We say: If Pope Francis wants to sustain Catholics' interest and excitement, the time is fast approaching when he must deliver something tangible.
The Vatican on Friday downplayed reported mob threats against Pope Francis, just two days after a high-profile anti-mafia prosecutor said Francis could be a target from the 'Ndrangheta mafia organization in southern Italy.
Jesuit Fr. Federico Lombardi, the Vatican's chief spokesman, told reporters Friday that the Vatican was "extremely calm" regarding a possible mob threat against the pope.
"There is absolutely no reason for concern, no need to feed alarmism," Lombardi said.
The Vatican on Friday (Nov. 15) downplayed reported mob threats against Pope Francis, just two days after a high-profile anti-mafia prosecutor said Francis could be a target from the ‘Ndrangheta mafia organization in southern Italy.
The Rev. Federico Lombardi, the Vatican’s chief spokesman, told reporters on Friday (Nov. 15) that the Vatican was “extremely calm” regarding a possible mob threat against the pope.
“There is absolutely no reason for concern, no need to feed alarmism,” Lombardi said.
Organizing an effort to listen "as widely as possible" to Catholics views on various issues takes time and dedication, as previous synods show.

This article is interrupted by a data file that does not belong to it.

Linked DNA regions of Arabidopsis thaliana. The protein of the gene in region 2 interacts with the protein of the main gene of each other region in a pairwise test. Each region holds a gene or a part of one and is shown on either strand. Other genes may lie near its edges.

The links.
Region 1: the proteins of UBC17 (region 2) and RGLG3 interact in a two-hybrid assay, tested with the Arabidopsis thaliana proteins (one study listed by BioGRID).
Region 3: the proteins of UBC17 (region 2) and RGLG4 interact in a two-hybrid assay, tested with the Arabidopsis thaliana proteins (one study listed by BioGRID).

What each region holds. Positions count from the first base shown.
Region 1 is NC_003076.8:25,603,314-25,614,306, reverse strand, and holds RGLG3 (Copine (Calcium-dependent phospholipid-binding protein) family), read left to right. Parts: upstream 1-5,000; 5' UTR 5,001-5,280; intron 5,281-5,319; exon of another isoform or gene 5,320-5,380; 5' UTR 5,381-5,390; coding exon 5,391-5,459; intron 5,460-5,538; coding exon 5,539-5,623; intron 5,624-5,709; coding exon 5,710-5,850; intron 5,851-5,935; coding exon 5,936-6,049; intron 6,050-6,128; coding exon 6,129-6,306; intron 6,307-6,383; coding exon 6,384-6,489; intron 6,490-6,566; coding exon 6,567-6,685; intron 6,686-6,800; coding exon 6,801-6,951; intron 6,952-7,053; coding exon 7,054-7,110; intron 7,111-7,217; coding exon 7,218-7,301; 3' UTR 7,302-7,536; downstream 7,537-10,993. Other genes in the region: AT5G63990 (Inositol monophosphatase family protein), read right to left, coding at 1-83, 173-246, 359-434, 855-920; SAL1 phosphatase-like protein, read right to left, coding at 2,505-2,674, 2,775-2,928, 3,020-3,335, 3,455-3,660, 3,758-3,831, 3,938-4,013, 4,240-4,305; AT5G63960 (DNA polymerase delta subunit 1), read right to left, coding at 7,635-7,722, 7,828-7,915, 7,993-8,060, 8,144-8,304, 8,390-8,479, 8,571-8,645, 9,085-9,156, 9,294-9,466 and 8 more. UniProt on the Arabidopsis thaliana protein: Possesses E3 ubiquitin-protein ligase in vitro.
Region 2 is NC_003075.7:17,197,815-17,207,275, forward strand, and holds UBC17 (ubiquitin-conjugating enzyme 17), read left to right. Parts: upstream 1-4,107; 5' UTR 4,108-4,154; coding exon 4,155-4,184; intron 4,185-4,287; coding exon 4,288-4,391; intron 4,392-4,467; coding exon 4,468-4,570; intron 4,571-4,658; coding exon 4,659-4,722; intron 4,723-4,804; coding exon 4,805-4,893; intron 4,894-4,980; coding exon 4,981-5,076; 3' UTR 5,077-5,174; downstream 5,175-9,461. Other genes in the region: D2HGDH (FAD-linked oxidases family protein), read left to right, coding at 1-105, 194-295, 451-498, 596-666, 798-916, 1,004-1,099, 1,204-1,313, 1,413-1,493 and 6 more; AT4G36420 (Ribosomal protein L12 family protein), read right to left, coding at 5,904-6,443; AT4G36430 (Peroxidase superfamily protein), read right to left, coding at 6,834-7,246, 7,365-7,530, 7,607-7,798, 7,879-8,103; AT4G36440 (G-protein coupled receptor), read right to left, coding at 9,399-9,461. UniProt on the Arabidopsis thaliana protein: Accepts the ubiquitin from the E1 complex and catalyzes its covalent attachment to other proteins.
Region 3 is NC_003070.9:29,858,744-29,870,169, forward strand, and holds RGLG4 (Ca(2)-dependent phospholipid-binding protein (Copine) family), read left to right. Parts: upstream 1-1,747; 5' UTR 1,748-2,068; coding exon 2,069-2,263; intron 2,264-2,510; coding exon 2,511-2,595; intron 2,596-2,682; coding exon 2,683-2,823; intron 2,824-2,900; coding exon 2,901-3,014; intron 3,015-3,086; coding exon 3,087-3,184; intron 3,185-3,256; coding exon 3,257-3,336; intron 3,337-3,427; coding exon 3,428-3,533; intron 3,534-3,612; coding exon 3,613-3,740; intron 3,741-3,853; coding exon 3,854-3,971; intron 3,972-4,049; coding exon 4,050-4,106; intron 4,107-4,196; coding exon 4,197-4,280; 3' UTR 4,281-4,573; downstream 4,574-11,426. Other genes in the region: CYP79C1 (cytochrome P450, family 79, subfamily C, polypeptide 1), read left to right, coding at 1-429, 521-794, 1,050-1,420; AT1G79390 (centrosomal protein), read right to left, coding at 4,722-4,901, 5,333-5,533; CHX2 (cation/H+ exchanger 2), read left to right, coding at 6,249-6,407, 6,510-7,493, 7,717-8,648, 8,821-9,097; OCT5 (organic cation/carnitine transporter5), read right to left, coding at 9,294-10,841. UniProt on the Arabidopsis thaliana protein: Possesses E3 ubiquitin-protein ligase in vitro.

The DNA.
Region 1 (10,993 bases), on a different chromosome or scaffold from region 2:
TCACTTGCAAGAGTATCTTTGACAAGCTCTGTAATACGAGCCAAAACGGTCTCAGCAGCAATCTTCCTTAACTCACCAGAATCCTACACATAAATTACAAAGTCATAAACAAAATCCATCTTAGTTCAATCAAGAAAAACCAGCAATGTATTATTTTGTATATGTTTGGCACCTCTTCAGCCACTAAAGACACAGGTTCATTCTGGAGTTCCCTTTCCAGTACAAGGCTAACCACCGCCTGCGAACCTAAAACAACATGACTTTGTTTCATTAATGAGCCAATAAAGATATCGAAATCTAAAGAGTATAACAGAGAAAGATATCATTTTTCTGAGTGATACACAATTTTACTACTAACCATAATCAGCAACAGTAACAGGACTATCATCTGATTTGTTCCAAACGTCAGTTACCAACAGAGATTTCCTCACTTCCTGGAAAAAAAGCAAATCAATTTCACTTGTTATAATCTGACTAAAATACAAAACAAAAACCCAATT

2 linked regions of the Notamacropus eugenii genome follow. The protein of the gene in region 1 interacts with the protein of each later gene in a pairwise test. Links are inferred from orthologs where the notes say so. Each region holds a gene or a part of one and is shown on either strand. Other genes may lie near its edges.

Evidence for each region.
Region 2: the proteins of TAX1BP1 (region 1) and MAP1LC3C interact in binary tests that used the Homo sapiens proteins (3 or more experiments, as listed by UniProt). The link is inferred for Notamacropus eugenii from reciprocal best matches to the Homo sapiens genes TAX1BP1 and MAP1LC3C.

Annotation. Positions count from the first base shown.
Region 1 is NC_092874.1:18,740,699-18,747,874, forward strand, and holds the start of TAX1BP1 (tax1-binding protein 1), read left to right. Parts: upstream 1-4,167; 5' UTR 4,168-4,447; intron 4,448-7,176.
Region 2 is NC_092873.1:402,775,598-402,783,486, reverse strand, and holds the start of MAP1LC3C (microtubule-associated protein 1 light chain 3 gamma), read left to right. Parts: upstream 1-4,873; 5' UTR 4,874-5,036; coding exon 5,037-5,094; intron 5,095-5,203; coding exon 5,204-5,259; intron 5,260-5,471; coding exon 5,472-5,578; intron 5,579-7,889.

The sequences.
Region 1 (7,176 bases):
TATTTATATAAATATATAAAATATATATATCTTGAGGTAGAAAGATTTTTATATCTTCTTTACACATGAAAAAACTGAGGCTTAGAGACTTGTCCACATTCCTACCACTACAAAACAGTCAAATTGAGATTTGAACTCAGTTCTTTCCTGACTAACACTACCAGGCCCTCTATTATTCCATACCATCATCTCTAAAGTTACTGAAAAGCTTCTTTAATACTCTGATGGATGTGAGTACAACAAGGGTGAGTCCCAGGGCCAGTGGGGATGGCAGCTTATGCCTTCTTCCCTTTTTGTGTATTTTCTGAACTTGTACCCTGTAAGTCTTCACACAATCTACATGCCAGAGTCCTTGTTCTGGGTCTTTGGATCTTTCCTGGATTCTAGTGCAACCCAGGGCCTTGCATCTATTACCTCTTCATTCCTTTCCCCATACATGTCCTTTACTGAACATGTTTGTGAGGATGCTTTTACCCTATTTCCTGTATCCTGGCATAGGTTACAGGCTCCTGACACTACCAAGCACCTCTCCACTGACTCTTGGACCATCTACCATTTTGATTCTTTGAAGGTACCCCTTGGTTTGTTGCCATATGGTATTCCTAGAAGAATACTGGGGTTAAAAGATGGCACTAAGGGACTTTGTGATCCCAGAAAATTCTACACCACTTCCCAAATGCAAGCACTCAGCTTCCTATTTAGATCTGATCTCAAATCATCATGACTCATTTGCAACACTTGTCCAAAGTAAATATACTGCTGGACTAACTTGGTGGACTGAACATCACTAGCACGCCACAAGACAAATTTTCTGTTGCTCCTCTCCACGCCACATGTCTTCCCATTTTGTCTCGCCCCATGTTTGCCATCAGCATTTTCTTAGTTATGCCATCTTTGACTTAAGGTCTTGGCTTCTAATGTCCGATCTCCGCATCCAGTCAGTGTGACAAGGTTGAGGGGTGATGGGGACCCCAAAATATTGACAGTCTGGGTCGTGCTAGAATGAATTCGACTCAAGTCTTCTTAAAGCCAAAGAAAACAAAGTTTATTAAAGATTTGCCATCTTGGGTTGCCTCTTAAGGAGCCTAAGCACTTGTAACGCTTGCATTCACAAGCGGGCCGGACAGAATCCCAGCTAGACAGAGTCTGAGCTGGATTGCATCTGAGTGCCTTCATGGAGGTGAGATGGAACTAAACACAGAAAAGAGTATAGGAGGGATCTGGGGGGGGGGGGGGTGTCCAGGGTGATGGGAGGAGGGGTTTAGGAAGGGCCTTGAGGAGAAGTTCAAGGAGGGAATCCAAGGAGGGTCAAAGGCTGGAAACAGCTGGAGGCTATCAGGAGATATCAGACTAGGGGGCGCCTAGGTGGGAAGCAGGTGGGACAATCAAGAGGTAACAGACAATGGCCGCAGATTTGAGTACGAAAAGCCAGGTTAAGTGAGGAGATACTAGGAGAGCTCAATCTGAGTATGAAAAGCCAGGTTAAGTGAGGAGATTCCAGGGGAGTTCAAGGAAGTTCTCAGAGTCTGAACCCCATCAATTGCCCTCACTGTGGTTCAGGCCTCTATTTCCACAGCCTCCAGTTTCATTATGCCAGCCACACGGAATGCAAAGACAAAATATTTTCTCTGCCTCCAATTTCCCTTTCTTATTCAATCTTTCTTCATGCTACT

While U.S. bishops consider how best to collect information ahead of a 2014 global meeting on family issues, several lay Catholic groups took the task into their own hands.
Italy's Center for Studies on New Religions reported Sunday that around half of the 250 priests it surveyed reported a significant rise in church attendance since Pope Francis' election.
The Vatican said it would display for the first time bones believed to be the mortal remains of St. Peter, the leader of Jesus' 12 apostles, to mark the end of the Year of Faith, Nov. 24.
Opinion: Francis' pen-and-paper revolution is truly radical, and transforms hierarchy into personal relationships.
U.S. Cardinal William Levada said some media portrayals of Pope Francis risk making him appear as a sign of division in the church.
Mentoring inner-city youths is hardly the most obvious way to prepare for working at the Vatican, but Fr. Geno Sylva says the lessons he learned in a low-income New Jersey community have served him abundantly well in his current job as an official at the Pontifical Council for Promoting New Evangelization.
Ordained in 1993, the New Jersey native has long had a passion for spreading the Gospel. He worked as a teacher, chaplain and president at DePaul Catholic High School in the diocese of Paterson, as well as a mentor at Young Prophets, a program for inner-city teenagers there.